World Trade Organization (WTO)
WTO Doha Round Bulletin
Week ending 19 November 2004 (Issue 2004/40)
- APEC Ministers committed to moving Doha Round forward
- Trade facilitation: first meeting of the Negotiating Group
- Market access for non-agricultural goods
- Forthcoming meetings in Geneva
The APEC Ministerial Meeting in Santiago, Chile (17-18 November) has called on WTO Members to maintain a high level of ambition in the Doha Round negotiations. Ministers fully endorsed the July Framework Package, which they described as a "breakthrough" in the negotiations.
The APEC Ministers agreed that a successful conclusion to the Doha Round would "strengthen the multilateral trading system and promote economic growth and poverty reduction, particularly amongst developing economies". They reaffirmed the importance of flexibility and capacity building to help developing countries participate fully in the WTO negotiations.
The Ministerial Statement also welcomed the launch of negotiations on trade facilitation (see next Bulletin item). Ministers said that clearer rules in this area would reduce uncertainty, costs and delays, and therefore provide more competitive import and export conditions for industry and business. APEC economies have a great deal of experience in improving trade facilitation measures, and will seek to contribute their knowledge to the WTO negotiations.
Ministers agreed that, at their next meeting in Korea in mid-2005, they will review progress in the WTO negotiations and "provide clear guidance to negotiators regarding preparations and objectives" for the WTO Ministerial Meeting in Hong Kong in December 2005.
The 21 APEC economies account for 47 per cent of world trade and more than 60 per cent of global GDP. APEC comprises both developed and developing countries.
The full text of the Ministerial Meeting Statement
Mr Vaile's comments on the meeting.
The WTO Negotiating Group on Trade Facilitation met for the first time on 15 November.
The Group was established as a result of the July Framework Package, which added trade facilitation - one of the four 'Singapore Issues' - to the Doha work program. The aim of trade facilitation negotiations is to further expedite the movement, clearance and release of goods between WTO Member states.
At the meeting, Members agreed on a work plan and a schedule of meetings for the first half of 2005. The work plan lists all the elements contained in Annex D of the July Package, comprising:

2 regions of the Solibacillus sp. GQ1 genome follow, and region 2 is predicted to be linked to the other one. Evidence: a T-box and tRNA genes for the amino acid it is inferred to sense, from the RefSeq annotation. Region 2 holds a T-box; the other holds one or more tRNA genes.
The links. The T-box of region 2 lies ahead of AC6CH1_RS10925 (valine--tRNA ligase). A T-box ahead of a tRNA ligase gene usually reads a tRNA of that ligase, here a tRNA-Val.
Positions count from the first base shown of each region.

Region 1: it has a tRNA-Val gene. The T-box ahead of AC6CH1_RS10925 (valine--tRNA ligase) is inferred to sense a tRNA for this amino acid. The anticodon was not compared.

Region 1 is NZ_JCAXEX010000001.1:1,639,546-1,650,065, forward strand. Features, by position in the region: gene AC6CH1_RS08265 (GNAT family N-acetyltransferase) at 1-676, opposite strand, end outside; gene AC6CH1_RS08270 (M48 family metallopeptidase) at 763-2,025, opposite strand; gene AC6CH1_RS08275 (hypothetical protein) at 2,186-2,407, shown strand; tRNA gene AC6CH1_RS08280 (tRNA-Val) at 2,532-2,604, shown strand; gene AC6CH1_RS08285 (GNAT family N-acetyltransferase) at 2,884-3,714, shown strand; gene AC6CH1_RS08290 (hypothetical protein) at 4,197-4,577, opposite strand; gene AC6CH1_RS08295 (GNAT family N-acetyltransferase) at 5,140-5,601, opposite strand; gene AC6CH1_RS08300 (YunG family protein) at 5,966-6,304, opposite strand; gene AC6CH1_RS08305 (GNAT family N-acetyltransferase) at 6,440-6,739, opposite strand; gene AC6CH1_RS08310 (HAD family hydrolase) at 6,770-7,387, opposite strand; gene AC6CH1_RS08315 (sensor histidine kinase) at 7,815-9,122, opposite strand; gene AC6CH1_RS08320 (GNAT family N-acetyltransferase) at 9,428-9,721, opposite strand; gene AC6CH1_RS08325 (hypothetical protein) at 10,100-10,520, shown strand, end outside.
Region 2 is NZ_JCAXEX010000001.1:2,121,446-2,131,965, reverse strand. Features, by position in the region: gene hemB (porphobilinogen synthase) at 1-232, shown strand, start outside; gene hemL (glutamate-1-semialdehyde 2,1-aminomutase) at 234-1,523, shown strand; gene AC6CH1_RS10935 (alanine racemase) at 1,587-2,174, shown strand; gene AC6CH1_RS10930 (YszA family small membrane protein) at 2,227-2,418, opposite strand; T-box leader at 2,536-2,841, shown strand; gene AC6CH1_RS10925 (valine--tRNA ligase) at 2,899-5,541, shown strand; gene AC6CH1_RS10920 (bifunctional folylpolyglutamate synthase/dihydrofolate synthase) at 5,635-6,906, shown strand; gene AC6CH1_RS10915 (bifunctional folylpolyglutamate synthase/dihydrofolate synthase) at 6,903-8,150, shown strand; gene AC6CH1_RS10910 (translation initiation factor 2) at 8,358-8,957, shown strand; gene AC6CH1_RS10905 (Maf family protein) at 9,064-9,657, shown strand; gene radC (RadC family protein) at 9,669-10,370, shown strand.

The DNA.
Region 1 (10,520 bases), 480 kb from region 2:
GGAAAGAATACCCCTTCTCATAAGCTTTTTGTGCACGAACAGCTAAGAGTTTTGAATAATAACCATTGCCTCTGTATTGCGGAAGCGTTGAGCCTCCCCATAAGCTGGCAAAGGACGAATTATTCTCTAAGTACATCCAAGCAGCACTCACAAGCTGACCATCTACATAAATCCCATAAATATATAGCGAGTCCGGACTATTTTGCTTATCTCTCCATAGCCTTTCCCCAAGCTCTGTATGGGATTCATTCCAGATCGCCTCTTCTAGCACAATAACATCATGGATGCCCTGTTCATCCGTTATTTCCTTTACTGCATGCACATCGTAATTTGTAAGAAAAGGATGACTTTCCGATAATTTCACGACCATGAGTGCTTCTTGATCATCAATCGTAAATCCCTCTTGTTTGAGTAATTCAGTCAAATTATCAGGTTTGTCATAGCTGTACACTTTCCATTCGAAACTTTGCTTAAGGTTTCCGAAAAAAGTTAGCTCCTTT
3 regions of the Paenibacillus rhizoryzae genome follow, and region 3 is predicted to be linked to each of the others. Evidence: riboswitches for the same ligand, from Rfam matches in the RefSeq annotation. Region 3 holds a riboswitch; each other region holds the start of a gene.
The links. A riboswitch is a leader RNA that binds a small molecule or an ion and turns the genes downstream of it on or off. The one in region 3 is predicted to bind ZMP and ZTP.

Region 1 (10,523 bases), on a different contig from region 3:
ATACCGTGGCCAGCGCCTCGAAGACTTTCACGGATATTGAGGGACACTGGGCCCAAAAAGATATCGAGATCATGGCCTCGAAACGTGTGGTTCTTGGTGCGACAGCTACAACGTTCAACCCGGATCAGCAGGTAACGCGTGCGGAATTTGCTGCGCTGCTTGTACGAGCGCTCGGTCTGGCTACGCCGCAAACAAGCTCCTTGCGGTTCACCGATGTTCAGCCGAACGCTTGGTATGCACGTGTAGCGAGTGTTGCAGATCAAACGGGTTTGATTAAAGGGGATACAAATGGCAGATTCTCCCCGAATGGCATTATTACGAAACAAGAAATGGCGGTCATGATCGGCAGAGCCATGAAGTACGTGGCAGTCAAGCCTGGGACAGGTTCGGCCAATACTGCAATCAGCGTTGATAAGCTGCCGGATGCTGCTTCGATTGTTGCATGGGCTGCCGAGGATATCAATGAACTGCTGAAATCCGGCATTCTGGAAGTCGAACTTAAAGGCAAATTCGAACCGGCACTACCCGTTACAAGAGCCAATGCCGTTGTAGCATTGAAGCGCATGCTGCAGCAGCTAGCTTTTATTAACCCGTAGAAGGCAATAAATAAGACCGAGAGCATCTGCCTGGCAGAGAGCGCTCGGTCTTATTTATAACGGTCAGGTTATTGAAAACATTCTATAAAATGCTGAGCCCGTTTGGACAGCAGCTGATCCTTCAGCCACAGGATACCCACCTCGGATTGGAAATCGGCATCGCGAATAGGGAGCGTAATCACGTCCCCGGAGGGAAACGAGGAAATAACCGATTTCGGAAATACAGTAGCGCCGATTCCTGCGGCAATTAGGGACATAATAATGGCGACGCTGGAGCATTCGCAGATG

- Clarification and improvement of relevant aspects of Articles V (goods in transit) , VIII (fees and formalities) and X (publication and administration of regulations) of the GATT 1994; enhancement of technical assistance and support for capacity building; effective cooperation between customs or any other appropriate authorities on trade facilitation and customs compliance issues;
- Special and differential treatment for developing and least-developed countries;
- Least-developed country members;
- Identification of trade facilitation needs and priorities; concerns related to cost implications of proposed measures;
- Technical assistance and support for capacity building;
- Working with and work of relevant international organizations.
The Group also agreed to invite international organisations - the IMF, OECD, UNCTAD, World Customs Organization and the World Bank - to attend meetings on an ad hoc basis, to share their expertise with WTO Members.
The Negotiating Group will meet regularly during the first half of 2005. The next meeting will take place on 22-23 November 2004.
The Negotiating Group on Non-Agricultural Market Access (NAMA) met in Geneva on 8-11 November. At the opening of the meeting, Members discussed the organisation of the Group's work program, particularly whether work on sectoral tariff initiatives should take place in parallel with the Group's work on a non-linear formula for reducing tariffs across the board. While no conclusions were reached, at the closing session Members agreed that the next two meetings (6-8 December and from 31 January) should begin considering a range of technical issues from the July Package on the basis of a list to be prepared by the Chair.
The Group made a start on these technical issues at the meeting, considering the treatment of non-ad valorem duties and unbound items, conversion of existing tariff schedules to HS2002 nomenclature and data availability. On non-tariff barriers, Members reviewed a number of new notifications and considered a paper from Korea on non-tariff barriers in the electronics sector. Delegations also took the opportunity to hold bilateral and plurilateral consultations in the margins of the meeting. In particular, Hong Kong China, Canada and the United States hosted a well-attended plurilateral on sectoral initiatives, focussed largely on experiences from the Uruguay Round and the Information Technology Agreement.
22 Committee on Budget, Finance and Administration
22-23 Negotiating Group on Trade Facilitation
22 Working Party on Domestic Regulation
23 Committee on Trade in Financial Services
23 Committee on Safeguards
24 Working Party on GATS Rules
24 Dispute Settlement Body
25 Committee on Specific Commitments
25 Council for Trade in Goods
25-26 Dispute Settlement Body - Special Session
26 Committee for Trade in Services
29 Trade Policy Review Body - Brazil
29 Council for Trade in Services - Special Session
29 Committee on Balance of Payments
30 Council for Trade-Related Aspects of Intellectual Property Rights - Special Session
30 Working Party on the Accession of Yemen
30 Council for Trade in Services
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This bulletin is issued by the Office of Trade Negotiations, Department of Foreign Affairs and Trade. It summarises key WTO Doha Round-related activities over the past week.